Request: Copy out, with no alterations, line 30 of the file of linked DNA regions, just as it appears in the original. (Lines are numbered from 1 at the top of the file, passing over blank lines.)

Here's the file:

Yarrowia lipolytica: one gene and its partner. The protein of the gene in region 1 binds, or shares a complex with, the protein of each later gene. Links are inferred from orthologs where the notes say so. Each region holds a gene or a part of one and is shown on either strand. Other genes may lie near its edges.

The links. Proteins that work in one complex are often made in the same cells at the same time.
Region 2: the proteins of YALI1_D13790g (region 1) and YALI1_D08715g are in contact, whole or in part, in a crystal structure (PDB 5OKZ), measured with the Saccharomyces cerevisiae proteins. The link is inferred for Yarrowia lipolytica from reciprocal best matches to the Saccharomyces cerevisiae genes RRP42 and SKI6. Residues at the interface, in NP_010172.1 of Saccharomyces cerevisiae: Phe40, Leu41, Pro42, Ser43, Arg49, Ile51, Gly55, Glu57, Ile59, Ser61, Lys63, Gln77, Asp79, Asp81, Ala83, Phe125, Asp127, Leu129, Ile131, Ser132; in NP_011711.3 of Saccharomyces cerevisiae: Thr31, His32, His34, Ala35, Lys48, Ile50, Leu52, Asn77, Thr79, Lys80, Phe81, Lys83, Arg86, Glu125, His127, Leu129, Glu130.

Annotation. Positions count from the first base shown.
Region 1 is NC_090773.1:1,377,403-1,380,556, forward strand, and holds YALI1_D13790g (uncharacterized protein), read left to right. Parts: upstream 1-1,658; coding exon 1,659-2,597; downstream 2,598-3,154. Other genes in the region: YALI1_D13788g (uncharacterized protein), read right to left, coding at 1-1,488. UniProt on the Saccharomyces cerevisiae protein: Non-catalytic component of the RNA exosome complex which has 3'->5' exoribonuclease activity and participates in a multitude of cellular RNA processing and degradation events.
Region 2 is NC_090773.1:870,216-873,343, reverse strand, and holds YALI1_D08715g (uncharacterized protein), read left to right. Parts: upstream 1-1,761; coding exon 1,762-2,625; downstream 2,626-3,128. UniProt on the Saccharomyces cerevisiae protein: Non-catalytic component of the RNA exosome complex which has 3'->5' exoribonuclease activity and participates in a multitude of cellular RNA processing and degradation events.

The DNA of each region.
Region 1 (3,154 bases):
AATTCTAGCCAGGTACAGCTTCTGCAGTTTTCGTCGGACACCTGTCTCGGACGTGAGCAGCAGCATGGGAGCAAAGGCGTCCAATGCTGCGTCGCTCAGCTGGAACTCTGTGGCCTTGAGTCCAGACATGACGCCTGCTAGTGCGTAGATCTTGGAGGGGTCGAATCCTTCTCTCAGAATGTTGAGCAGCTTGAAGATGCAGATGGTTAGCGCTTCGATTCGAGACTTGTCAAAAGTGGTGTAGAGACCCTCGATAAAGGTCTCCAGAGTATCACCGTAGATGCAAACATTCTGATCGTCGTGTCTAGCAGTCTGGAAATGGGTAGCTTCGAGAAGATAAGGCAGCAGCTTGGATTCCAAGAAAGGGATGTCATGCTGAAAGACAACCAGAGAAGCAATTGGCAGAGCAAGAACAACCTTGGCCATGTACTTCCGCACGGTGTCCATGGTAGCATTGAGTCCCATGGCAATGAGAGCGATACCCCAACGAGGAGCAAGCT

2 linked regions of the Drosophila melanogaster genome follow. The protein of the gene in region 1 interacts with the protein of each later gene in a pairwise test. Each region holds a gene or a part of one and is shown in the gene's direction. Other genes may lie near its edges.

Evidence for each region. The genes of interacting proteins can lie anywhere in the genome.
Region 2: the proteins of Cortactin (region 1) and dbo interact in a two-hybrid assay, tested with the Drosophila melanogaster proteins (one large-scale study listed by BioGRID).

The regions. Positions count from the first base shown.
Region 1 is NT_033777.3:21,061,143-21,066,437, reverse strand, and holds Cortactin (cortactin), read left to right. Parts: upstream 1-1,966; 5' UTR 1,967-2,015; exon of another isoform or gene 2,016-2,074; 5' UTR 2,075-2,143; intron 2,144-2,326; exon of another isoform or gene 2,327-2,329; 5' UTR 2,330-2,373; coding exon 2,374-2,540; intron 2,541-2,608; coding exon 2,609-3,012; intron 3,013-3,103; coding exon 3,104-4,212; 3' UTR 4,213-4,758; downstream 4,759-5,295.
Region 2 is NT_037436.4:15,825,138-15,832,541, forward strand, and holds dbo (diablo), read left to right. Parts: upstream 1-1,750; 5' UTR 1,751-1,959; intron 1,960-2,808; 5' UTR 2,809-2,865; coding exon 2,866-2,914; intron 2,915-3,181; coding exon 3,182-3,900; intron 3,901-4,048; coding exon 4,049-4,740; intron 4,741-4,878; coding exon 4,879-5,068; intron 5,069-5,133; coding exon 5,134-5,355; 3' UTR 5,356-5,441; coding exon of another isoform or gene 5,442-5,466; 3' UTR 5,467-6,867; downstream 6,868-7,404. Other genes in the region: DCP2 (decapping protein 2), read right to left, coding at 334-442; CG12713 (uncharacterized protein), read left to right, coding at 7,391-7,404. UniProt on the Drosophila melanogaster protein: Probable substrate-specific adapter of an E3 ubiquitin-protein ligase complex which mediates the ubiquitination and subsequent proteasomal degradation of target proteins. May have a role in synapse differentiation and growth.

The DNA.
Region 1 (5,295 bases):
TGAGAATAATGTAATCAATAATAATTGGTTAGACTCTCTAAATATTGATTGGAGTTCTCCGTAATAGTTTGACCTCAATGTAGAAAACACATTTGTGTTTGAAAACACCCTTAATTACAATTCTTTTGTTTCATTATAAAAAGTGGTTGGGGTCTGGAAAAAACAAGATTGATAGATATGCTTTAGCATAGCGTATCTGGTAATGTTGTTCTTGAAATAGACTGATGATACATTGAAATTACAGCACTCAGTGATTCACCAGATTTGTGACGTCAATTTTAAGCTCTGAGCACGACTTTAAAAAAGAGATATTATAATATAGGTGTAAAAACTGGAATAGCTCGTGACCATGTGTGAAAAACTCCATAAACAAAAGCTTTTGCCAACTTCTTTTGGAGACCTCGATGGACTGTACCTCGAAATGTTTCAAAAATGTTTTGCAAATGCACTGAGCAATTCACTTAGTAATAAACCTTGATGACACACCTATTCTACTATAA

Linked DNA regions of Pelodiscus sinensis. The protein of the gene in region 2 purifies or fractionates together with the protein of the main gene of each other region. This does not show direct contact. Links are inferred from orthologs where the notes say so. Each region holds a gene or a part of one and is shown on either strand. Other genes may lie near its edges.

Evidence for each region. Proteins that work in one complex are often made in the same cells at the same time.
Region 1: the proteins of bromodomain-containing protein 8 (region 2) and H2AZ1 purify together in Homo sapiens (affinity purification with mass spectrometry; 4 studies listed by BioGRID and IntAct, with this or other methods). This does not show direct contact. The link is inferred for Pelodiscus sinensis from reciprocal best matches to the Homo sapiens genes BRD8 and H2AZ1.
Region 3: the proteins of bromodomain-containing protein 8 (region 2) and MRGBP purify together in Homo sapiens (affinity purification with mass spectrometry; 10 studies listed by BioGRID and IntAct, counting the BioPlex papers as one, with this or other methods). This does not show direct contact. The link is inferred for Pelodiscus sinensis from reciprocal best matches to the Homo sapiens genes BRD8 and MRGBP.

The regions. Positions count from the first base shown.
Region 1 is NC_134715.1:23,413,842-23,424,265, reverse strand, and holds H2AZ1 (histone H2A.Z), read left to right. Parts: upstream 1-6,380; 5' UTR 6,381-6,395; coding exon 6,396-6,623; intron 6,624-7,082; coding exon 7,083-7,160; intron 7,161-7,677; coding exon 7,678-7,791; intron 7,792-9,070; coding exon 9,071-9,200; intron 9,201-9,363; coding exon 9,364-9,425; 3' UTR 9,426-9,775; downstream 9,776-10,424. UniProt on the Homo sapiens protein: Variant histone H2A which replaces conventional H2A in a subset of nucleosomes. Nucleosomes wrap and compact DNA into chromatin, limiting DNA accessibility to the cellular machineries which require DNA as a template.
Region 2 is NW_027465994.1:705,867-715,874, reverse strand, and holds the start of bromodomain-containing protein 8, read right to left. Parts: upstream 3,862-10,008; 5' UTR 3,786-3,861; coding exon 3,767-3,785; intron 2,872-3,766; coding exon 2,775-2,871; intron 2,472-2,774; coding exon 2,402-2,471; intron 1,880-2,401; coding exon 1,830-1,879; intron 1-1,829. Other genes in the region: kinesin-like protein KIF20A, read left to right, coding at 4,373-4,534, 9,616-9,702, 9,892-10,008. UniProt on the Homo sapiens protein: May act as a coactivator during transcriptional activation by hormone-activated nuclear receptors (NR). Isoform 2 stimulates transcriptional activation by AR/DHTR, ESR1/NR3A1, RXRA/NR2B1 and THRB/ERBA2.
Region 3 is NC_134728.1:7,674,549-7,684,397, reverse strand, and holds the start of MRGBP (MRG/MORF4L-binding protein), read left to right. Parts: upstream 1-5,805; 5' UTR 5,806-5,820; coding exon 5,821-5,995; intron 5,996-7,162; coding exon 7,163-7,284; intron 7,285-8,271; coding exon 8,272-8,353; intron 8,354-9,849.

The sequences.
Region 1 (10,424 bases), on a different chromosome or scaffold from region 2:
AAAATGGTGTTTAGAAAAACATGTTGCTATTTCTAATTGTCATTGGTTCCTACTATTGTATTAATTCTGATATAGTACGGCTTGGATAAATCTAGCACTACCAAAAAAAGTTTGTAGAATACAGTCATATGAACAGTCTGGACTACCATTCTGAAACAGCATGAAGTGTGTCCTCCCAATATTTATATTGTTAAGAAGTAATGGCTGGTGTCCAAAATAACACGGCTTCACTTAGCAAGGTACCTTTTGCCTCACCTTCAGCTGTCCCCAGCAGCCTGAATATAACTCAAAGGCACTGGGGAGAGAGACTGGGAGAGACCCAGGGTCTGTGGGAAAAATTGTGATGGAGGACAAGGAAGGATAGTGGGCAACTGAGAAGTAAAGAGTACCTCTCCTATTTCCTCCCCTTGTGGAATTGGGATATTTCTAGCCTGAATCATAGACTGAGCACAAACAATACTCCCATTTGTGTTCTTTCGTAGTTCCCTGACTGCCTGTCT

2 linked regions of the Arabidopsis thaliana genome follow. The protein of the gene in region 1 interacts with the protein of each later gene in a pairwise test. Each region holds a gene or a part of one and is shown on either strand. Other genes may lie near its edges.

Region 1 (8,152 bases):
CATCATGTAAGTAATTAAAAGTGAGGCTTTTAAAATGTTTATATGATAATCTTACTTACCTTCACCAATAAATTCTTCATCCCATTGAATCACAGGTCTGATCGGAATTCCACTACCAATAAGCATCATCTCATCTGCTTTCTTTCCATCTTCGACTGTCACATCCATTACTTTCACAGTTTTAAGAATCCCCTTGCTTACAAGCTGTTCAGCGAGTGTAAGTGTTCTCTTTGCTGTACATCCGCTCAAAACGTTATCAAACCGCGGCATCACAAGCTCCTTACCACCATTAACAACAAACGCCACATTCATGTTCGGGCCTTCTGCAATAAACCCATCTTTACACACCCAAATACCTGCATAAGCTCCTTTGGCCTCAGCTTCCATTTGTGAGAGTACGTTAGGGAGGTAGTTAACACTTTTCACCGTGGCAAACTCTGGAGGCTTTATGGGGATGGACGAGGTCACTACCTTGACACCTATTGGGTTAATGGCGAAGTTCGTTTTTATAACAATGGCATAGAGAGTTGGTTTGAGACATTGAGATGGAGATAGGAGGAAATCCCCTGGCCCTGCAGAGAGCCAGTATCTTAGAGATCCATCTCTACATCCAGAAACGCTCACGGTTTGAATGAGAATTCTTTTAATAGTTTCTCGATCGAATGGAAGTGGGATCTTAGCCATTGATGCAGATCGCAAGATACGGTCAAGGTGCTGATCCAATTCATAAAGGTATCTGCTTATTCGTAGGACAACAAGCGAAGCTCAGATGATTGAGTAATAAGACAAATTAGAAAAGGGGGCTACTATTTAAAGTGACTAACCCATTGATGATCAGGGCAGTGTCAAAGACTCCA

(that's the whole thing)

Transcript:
2 linked regions of the Arabidopsis thaliana genome follow. The protein of the gene in region 1 interacts with the protein of each later gene in a pairwise test. Each region holds a gene or a part of one and is shown on either strand. Other genes may lie near its edges.